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Today's News

  • Virginia facing teacher shortage

    Additional reporting by Landmark News Service

    As public schools across Virginia opened their doors for the new school year, many did so without all of the teachers they needed.

    That’s because of a growing exodus of experienced teachers and an unwillingness among many young people to go into a lower-paying field when they’re facing student-loan debt from college. Virginia also faces competition for teachers from other states who recruit nationally.

  • Fries fire under investigation

    FRIES — A structure fire on Winding Road in Fries on Sept. 13 was referred to the Grayson County Sheriff’s Office for investigation.

    Firefighters were called to the home at the intersection of Ivanhoe Road at about 4 p.m. that day.

    According to Fries Assistant Fire Chief Jimmy Underwood, the small house had been abandoned for about eight years.

  • Civil War letters reveal lives on front lines, back home

    Staff Report

    HILLSVILLE — Henry Lindsey, a Carroll County soldier in the 29th Virginia lnfantry, wrote to his wife: “I drawed soap today for the first time — about the size of a hen egg. We have to pay $1.50 per lb. for soap to wash our clothes.”

    His wife Polly, writing from their home in the Dugspur area, replied to Henry: “Times are very hard in Carroll and everything is scarce and powerful high: pork $1.50 a lb., butter $3, wheat $15...”

  • Anthem returns to Va. insurance marketplace

    Anthem Blue Cross and Blue Shield of Virginia announced Friday that it will re-enter 63 counties and cities in the commonwealth, where 70,000 people would have been left without any insurance options in the 2018 Affordable Care Act (ACA) exchanges.

    Galax, Carroll and Grayson are included in those areas where Anthem will offer individual health insurance policies, according to the company.

  • State offers amnesty for delinquent taxpayers

    Staff Report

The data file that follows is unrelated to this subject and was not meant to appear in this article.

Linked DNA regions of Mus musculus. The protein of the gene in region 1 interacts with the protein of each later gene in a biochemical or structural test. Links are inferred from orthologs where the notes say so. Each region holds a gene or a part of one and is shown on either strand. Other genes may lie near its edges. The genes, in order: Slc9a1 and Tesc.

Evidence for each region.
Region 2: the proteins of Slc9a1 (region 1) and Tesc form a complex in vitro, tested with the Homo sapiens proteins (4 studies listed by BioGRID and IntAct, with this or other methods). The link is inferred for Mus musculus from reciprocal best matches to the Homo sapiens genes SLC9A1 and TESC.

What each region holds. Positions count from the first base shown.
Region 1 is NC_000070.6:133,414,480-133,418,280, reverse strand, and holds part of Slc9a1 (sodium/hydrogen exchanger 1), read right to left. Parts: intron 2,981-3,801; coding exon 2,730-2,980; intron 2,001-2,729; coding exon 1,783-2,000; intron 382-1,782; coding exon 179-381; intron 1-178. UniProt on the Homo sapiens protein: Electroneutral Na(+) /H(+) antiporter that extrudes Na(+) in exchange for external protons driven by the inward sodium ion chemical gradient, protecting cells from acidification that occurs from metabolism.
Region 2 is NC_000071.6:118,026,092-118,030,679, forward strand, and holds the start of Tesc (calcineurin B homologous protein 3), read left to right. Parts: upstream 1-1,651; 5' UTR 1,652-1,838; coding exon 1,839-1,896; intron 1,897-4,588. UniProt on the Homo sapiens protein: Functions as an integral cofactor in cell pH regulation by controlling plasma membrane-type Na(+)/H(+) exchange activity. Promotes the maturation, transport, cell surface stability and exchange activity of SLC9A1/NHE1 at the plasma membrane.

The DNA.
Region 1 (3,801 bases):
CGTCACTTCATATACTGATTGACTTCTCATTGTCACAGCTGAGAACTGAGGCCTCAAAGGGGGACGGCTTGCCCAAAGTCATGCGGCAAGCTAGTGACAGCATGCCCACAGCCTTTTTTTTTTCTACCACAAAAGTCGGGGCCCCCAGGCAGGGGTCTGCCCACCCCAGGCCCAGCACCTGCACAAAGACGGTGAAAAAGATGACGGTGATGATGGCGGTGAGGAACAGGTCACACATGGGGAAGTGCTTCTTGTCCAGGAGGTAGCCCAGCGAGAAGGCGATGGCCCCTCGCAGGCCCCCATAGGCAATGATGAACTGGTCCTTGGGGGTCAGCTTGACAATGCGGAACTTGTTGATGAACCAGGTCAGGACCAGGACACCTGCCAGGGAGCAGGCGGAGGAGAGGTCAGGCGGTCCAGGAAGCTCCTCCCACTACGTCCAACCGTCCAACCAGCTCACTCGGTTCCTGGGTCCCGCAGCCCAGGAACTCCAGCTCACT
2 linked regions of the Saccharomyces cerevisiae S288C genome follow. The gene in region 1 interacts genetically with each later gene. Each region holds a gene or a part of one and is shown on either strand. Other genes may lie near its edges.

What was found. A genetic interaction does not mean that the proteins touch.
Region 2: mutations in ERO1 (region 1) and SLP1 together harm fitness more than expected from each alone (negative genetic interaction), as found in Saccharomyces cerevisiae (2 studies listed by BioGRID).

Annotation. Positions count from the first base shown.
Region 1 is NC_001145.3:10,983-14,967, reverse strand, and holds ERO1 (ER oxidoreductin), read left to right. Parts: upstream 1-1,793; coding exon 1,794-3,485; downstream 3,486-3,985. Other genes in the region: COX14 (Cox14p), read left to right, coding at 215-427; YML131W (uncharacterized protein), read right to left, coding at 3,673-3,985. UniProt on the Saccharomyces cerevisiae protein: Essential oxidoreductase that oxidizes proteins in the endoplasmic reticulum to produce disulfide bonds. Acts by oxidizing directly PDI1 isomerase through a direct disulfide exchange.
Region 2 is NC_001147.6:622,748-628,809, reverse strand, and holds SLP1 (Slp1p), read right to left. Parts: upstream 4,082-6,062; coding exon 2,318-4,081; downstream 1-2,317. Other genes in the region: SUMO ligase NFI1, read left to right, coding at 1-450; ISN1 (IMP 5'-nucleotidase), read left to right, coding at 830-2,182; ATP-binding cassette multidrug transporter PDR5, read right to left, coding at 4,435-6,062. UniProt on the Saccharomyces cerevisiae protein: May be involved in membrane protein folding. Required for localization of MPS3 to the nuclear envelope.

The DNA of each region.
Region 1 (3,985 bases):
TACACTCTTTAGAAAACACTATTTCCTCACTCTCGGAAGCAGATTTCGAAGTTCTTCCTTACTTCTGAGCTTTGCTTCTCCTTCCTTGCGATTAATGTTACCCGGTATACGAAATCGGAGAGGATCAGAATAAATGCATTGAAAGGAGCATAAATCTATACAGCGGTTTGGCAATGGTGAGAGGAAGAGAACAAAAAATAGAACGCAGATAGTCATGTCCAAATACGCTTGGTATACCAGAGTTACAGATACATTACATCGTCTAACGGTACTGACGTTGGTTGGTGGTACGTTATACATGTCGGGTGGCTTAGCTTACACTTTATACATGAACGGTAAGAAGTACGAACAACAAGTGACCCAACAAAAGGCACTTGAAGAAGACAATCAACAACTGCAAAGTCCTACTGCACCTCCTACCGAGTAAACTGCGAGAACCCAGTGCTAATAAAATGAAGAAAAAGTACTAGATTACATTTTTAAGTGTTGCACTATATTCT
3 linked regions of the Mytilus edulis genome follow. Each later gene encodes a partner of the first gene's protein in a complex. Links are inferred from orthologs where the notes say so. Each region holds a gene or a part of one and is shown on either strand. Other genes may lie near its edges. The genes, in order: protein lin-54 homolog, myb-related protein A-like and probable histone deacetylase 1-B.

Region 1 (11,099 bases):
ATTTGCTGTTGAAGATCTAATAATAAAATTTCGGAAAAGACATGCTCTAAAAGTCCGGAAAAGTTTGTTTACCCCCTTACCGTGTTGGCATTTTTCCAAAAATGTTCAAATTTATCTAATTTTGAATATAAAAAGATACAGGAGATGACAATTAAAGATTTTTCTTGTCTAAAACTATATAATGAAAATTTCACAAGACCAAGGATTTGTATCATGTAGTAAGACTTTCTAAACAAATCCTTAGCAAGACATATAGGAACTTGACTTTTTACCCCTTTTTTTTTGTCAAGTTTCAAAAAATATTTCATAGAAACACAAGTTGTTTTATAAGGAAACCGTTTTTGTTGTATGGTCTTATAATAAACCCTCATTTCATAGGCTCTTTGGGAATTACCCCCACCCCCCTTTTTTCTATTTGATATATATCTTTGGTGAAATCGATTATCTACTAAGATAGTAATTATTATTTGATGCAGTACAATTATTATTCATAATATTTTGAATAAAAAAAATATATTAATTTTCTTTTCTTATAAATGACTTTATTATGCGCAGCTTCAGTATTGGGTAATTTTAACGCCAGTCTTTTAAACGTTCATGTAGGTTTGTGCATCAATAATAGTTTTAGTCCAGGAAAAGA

RICHMOND – Gov. Terry McAuliffe on Wednesday announced the start of the 2017 Virginia Tax Amnesty Program, which provides delinquent individual and business taxpayers the opportunity to pay back taxes with no penalties and half the interest between Sept. 13 and Nov. 14.

    Approved by the 2017 General Assembly, the program assumes collection of $89.5 million for the general fund to support education, health and public safety, as well as provide a cash reserve.

  • Grayson prepares new voting machines

    INDEPENDENCE — The Grayson County Electoral Board in Independence is busy preparing for the Nov. 7 general election; which includes a full test of new voting machines that will be used throughout the districts this year.

    The new machines will replace the county’s former electronic touchscreen machines — an upgrade that was planned for the county prior to the State Board of Election’s decision earlier this month to decertify touchscreen voting machines.

  • Morley seeks Wilson District seat on Grayson board

    INDEPENDENCE — Democratic candidate Gesche Morley is one of two candidates running for the Wilson District seat on the Grayson County Board of Supervisors in the upcoming general election.

    Morley will be on the ballot in November alongside Republican candidate Thomas Rex Revels.

    The winner will fill the seat of Supervisor Eddie Rosenbaum, who announced earlier this year that he will not run for another term. The new term for this seat will begin Jan. 1, 2018.

  • Cana house fire investigated

    CANA — The Carroll County Sheriff’s Office and the Virginia State Police investigated a structure fire in Cana on Tuesday.

    The fire, at 11:05 a.m. on Brushy Fork Road, destroyed a trailer but left no injuries or casualties, according to Cana Fire Capt. Matthew Fink.

    “No one was living there that we know of, because there was no power to the house,” said Fink.

    The trailer was completely destroyed by the time the Cana Volunteer Fire Department was able to put out the fire.

    Carroll Fire and Rescue assisted.

  • GHS launches $650K campaign for fitness center

    Good things came from the life of Curtis Bartlett.

  • School officials address football field questions

    After a city council member raised questions about the need for a new artificial turf football field at Galax High School, given the $879,000 cost, school officials decided to address the issue directly in an interview with The Gazette.

    “I think it’s time we attempt to answer the football field [question], but in the attempt, we’re going to answer some other things,” said Schools Superintendent Bill Sturgill.

    The field is already completed and was dedicated last month.